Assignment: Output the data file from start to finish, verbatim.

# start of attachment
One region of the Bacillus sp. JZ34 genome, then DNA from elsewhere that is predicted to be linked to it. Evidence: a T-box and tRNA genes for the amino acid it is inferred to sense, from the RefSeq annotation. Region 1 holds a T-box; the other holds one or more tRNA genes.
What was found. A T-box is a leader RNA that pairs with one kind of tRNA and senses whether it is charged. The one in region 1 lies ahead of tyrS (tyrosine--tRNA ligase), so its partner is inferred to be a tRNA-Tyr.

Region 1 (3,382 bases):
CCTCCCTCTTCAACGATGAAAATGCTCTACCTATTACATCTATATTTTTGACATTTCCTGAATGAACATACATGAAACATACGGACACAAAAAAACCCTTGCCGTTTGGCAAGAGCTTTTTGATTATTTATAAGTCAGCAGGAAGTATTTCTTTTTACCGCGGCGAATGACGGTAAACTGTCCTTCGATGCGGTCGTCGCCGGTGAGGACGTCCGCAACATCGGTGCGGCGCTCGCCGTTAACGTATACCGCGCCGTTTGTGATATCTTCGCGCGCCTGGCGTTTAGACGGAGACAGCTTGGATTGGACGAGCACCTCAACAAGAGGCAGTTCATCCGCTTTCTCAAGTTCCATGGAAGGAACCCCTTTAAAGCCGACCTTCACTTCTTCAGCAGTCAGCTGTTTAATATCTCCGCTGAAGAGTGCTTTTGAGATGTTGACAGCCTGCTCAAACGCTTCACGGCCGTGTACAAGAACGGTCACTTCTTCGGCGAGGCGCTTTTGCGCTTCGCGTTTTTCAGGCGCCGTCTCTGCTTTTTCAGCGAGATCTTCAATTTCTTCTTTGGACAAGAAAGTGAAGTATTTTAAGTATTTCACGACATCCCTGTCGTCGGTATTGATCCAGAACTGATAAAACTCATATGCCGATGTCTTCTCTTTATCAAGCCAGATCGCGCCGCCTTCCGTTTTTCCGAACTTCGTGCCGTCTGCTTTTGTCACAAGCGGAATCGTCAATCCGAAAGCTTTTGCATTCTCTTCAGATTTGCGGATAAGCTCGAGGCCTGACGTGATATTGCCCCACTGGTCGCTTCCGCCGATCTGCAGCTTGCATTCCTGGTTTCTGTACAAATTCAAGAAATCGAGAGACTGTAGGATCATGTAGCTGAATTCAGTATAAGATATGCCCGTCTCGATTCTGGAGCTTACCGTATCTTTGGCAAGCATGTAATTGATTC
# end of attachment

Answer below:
One region of the Bacillus sp. JZ34 genome, then DNA from elsewhere that is predicted to be linked to it. Evidence: a T-box and tRNA genes for the amino acid it is inferred to sense, from the RefSeq annotation. Region 1 holds a T-box; the other holds one or more tRNA genes.
What was found. A T-box is a leader RNA that pairs with one kind of tRNA and senses whether it is charged. The one in region 1 lies ahead of tyrS (tyrosine--tRNA ligase), so its partner is inferred to be a tRNA-Tyr.

Region 1 (3,382 bases):
CCTCCCTCTTCAACGATGAAAATGCTCTACCTATTACATCTATATTTTTGACATTTCCTGAATGAACATACATGAAACATACGGACACAAAAAAACCCTTGCCGTTTGGCAAGAGCTTTTTGATTATTTATAAGTCAGCAGGAAGTATTTCTTTTTACCGCGGCGAATGACGGTAAACTGTCCTTCGATGCGGTCGTCGCCGGTGAGGACGTCCGCAACATCGGTGCGGCGCTCGCCGTTAACGTATACCGCGCCGTTTGTGATATCTTCGCGCGCCTGGCGTTTAGACGGAGACAGCTTGGATTGGACGAGCACCTCAACAAGAGGCAGTTCATCCGCTTTCTCAAGTTCCATGGAAGGAACCCCTTTAAAGCCGACCTTCACTTCTTCAGCAGTCAGCTGTTTAATATCTCCGCTGAAGAGTGCTTTTGAGATGTTGACAGCCTGCTCAAACGCTTCACGGCCGTGTACAAGAACGGTCACTTCTTCGGCGAGGCGCTTTTGCGCTTCGCGTTTTTCAGGCGCCGTCTCTGCTTTTTCAGCGAGATCTTCAATTTCTTCTTTGGACAAGAAAGTGAAGTATTTTAAGTATTTCACGACATCCCTGTCGTCGGTATTGATCCAGAACTGATAAAACTCATATGCCGATGTCTTCTCTTTATCAAGCCAGATCGCGCCGCCTTCCGTTTTTCCGAACTTCGTGCCGTCTGCTTTTGTCACAAGCGGAATCGTCAATCCGAAAGCTTTTGCATTCTCTTCAGATTTGCGGATAAGCTCGAGGCCTGACGTGATATTGCCCCACTGGTCGCTTCCGCCGATCTGCAGCTTGCATTCCTGGTTTCTGTACAAATTCAAGAAATCGAGAGACTGTAGGATCATGTAGCTGAATTCAGTATAAGATATGCCCGTCTCGATTCTGGAGCTTACCGTATCTTTGGCAAGCATGTAATTGATTC